- Juggernaut: Probably it might be related with the cut African Empire faction. Some concept arts shows large elephants with the whole buildings with infantry on their back, so it could be prototypes of Juggernaut. Also it could be an early name of the Overlord tank.
- Moat: Again, no idea. How this would have worked exactly is also uncertain.
- Mongol: Perhaps planned as an infantry on horseback? It might could be related with the cut African Empire faction, although it's still unknown how exactly Mongols could sneak into Africa.
- Ninja: The only idea where they could be from is the cut African Empire faction.
- Slave Team: Somehow reminiscent of the Worker. Other than that, no real idea.
- Sentinal : Probably another leftover from the cut African Empire faction.
- Spetnaz: Obviously related to Soviets, though it did not appear in Red Alert 2.
- Frost Tower: Interesting but somehow strange. No idea how this would have worked, either.
- Train Cannon: A train cannon is a quite interesting concept. The obvious issue is that it's useless on maps which do not have trains or train tracks, which is around 90% of them.
- Black Hawk: Might have been a chopper, like the Blackhawk helicopter in real-life. The developers probably thought it's redundant to the Comanche.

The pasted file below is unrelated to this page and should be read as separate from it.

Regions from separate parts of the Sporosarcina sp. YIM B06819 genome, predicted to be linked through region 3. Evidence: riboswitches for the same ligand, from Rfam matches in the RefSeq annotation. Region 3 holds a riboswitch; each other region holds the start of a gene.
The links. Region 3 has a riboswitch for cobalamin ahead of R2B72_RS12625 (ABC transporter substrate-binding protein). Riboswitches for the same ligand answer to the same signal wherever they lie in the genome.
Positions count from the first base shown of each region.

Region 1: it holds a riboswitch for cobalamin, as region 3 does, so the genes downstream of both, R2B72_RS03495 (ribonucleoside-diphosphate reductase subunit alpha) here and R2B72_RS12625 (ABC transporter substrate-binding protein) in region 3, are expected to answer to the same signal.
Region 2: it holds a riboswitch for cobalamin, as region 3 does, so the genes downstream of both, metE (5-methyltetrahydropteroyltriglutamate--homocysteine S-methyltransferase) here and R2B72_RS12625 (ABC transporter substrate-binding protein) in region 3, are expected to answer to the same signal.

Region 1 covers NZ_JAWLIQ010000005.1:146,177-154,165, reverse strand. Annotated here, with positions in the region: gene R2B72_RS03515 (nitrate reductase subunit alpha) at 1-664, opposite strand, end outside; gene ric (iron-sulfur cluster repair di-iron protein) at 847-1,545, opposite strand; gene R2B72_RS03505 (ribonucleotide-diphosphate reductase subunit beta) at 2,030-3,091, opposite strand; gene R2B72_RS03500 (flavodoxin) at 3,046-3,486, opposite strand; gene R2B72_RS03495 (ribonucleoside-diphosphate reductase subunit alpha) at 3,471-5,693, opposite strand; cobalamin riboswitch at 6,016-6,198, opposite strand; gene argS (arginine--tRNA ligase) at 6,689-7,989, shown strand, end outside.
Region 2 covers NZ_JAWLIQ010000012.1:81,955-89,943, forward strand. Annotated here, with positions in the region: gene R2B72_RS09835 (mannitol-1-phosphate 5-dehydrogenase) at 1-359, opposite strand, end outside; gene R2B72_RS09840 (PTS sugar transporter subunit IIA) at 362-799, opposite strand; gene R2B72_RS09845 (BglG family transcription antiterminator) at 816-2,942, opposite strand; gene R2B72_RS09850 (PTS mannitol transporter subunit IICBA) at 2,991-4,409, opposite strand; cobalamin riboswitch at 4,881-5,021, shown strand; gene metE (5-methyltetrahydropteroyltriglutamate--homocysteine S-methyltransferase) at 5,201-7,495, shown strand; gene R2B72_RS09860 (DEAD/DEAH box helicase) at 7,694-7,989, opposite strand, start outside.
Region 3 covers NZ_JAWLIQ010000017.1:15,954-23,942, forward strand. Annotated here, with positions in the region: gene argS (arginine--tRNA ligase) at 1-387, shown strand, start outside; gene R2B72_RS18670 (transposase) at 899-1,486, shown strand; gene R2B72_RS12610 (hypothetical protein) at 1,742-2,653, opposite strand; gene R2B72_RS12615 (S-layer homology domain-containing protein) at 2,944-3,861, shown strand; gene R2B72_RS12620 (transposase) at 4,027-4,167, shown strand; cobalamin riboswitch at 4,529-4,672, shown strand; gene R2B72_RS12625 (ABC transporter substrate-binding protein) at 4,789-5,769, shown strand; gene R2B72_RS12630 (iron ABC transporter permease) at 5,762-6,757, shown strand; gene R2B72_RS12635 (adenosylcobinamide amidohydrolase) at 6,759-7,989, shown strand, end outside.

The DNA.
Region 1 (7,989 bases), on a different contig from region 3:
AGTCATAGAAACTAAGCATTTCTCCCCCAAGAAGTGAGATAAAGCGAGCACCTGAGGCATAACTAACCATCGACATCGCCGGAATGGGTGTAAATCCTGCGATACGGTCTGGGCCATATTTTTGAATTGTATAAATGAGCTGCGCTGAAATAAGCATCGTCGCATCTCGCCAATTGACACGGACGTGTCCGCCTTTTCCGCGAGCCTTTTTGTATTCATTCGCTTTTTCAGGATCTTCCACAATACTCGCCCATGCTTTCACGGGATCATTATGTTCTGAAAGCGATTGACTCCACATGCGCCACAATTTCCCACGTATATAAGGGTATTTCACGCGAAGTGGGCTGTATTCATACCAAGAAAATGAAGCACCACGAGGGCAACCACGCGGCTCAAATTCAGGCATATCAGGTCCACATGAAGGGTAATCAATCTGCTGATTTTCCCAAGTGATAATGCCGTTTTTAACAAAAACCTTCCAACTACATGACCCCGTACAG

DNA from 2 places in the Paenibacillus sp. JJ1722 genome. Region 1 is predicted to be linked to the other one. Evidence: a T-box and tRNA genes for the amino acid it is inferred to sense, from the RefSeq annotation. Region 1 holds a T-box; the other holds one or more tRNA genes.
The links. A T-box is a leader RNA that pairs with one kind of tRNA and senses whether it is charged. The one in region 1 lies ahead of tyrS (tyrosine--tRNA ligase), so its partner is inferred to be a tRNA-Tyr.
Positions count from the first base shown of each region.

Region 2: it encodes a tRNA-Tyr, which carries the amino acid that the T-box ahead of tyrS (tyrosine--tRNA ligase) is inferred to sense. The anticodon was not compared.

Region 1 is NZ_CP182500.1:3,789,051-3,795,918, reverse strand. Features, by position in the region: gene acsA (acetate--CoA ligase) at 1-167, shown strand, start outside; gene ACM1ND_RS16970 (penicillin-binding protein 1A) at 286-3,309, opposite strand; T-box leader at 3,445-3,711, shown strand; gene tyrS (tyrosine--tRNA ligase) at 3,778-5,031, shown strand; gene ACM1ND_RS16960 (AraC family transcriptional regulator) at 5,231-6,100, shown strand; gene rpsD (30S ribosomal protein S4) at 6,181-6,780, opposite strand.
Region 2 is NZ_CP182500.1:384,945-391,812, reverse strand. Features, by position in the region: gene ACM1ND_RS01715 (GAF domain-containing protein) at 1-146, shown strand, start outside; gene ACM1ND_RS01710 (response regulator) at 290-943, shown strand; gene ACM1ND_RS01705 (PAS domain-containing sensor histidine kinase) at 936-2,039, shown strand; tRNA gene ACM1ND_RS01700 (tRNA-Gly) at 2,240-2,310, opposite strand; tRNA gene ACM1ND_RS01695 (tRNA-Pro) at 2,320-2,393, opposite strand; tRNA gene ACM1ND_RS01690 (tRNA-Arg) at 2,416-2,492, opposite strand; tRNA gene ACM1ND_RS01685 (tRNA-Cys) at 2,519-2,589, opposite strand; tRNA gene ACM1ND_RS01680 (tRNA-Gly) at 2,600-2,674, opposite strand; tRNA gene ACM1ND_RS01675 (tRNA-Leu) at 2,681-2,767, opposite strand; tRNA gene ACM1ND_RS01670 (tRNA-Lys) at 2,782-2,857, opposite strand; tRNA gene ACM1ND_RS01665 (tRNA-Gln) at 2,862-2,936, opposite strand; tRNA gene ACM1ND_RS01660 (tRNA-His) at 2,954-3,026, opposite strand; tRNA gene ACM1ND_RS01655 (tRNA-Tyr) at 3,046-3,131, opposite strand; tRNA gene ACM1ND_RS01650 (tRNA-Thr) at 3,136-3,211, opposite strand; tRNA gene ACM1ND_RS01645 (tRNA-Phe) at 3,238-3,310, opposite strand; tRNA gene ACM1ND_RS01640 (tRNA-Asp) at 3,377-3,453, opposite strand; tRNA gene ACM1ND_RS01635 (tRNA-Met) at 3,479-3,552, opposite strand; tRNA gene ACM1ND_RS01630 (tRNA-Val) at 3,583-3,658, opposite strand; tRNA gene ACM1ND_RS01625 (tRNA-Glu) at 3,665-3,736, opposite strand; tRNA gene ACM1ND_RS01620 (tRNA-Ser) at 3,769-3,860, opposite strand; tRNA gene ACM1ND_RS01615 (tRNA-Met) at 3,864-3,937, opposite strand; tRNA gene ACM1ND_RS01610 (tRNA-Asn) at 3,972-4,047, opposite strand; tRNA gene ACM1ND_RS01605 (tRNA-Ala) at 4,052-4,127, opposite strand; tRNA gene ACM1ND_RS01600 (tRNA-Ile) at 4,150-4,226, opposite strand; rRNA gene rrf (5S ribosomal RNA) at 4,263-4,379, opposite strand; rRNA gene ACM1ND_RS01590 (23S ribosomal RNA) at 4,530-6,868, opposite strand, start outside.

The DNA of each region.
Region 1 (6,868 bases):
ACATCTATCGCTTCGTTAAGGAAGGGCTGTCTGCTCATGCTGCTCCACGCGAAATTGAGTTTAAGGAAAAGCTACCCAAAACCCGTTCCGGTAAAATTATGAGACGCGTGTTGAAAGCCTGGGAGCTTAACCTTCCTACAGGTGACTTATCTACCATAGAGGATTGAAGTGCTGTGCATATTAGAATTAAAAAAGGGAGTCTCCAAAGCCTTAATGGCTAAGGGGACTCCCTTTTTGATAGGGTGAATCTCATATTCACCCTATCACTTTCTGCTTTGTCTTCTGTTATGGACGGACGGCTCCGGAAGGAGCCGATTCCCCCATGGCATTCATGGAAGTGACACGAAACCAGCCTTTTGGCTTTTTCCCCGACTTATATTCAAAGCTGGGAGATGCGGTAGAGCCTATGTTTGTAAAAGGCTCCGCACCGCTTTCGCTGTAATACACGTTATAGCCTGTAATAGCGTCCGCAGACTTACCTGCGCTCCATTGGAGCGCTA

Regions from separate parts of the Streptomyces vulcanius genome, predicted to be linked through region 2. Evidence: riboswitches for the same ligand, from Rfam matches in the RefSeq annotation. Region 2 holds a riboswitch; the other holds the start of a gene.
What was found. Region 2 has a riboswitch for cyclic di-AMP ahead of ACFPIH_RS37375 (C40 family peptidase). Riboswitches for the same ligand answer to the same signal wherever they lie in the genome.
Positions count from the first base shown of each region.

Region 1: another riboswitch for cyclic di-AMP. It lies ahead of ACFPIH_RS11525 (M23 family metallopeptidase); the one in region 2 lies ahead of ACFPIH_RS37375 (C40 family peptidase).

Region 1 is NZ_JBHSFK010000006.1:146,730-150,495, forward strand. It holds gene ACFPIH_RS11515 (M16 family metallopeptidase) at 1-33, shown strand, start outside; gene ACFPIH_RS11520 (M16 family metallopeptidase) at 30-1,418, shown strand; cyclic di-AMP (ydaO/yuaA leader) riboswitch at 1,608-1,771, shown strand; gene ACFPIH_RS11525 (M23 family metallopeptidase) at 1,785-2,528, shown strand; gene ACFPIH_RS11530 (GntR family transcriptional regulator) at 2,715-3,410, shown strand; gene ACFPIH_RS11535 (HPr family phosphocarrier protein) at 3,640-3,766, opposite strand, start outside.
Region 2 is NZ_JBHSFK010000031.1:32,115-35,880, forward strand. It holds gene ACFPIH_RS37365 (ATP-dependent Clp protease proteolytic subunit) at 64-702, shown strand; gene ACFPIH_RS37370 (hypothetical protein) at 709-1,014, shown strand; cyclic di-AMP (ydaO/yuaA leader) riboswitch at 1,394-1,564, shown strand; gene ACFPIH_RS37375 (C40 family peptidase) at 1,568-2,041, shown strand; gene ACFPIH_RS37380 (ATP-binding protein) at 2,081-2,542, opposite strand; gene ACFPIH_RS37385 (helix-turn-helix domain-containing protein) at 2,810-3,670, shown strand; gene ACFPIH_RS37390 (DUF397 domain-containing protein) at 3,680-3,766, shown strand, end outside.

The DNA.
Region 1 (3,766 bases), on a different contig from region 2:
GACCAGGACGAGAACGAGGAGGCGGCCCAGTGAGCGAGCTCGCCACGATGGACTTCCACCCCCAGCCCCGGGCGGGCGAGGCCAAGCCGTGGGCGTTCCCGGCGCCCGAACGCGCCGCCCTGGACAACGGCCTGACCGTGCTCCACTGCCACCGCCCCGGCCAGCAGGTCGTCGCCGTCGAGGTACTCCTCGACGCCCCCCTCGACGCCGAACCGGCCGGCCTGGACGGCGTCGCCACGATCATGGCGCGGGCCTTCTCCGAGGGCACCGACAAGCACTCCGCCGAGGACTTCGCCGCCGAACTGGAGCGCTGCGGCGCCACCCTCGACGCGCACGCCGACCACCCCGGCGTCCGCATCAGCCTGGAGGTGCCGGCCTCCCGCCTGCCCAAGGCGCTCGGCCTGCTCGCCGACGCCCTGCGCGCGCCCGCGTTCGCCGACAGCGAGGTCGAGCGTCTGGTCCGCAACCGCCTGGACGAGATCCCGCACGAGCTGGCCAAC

- Engineer: A leftover from Red Alert 2, where the engineer captured buildings. They may have wanted him back in this game, but eventually decided to use the capturing buildings logic.
- Falcon: A planned aircraft perhaps, like the F-16 aircraft in real-life.
- Fortress: Probably a leftover from the cut African Empire faction - some concept arts show a giant fortress made of wood, armed with WW2-ear AA cannons and fortified with wooden spears.
- Lazer Trooper (sic!): Interesting concept. May have given rise to the Laser Ranger in Zero Hour, which however is unused.
This prototype contains multiple movies, and not a single one of them made it into the final game.
These are quite amusing animations of the developer team. They're also shown in a prototype video, where these are used as placeholders for the generals' portraits (with that animation). This in turn suggests the generals' portraits were meant to be animated. There are a few remnants in the code to support animated portraits in the final game, but it does not really work.
There are also short sound files in the game which are definitely tied in with these.
|Bing 1||Don 1||John 1|
|Bing 2||Don 2||John 2|
|Bing 3||Don 3||John 3|
Iron Dragon Intro
This is the introduction movie of the Iron Dragon mission, a mission of the prototype game that did not make it into the final. In fact, the final game does not even use full-motion video sequences, instead resorting to oral transmission of objectives. However, the FMV videos eventually returned in the expansion pack.
Apparently, transmission videos were supposed to appear at certain points into the mission to give you hints, additional objectives, and such. This would have been very cool, but it was removed together with the other FMV movies.